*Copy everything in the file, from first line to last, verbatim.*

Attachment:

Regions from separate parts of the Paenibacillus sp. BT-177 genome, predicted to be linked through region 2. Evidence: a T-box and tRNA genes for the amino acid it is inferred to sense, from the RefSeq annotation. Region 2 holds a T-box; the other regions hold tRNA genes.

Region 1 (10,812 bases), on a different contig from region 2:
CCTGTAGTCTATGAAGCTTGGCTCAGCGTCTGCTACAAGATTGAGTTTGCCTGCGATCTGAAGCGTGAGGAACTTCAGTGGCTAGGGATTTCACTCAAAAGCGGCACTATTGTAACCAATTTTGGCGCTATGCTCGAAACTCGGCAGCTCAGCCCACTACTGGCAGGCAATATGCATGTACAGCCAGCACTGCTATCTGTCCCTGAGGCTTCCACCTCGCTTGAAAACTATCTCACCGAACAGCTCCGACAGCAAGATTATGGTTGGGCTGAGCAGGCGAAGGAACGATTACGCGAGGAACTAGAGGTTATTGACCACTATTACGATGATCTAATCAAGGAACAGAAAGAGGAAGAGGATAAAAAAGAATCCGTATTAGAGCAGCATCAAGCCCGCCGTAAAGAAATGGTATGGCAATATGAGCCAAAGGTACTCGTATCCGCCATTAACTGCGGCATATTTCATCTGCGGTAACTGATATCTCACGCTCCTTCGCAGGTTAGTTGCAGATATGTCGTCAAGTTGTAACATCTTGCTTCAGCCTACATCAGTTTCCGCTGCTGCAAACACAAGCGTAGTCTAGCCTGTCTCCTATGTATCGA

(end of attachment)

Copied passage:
Regions from separate parts of the Paenibacillus sp. BT-177 genome, predicted to be linked through region 2. Evidence: a T-box and tRNA genes for the amino acid it is inferred to sense, from the RefSeq annotation. Region 2 holds a T-box; the other regions hold tRNA genes.

Region 1 (10,812 bases), on a different contig from region 2:
CCTGTAGTCTATGAAGCTTGGCTCAGCGTCTGCTACAAGATTGAGTTTGCCTGCGATCTGAAGCGTGAGGAACTTCAGTGGCTAGGGATTTCACTCAAAAGCGGCACTATTGTAACCAATTTTGGCGCTATGCTCGAAACTCGGCAGCTCAGCCCACTACTGGCAGGCAATATGCATGTACAGCCAGCACTGCTATCTGTCCCTGAGGCTTCCACCTCGCTTGAAAACTATCTCACCGAACAGCTCCGACAGCAAGATTATGGTTGGGCTGAGCAGGCGAAGGAACGATTACGCGAGGAACTAGAGGTTATTGACCACTATTACGATGATCTAATCAAGGAACAGAAAGAGGAAGAGGATAAAAAAGAATCCGTATTAGAGCAGCATCAAGCCCGCCGTAAAGAAATGGTATGGCAATATGAGCCAAAGGTACTCGTATCCGCCATTAACTGCGGCATATTTCATCTGCGGTAACTGATATCTCACGCTCCTTCGCAGGTTAGTTGCAGATATGTCGTCAAGTTGTAACATCTTGCTTCAGCCTACATCAGTTTCCGCTGCTGCAAACACAAGCGTAGTCTAGCCTGTCTCCTATGTATCGA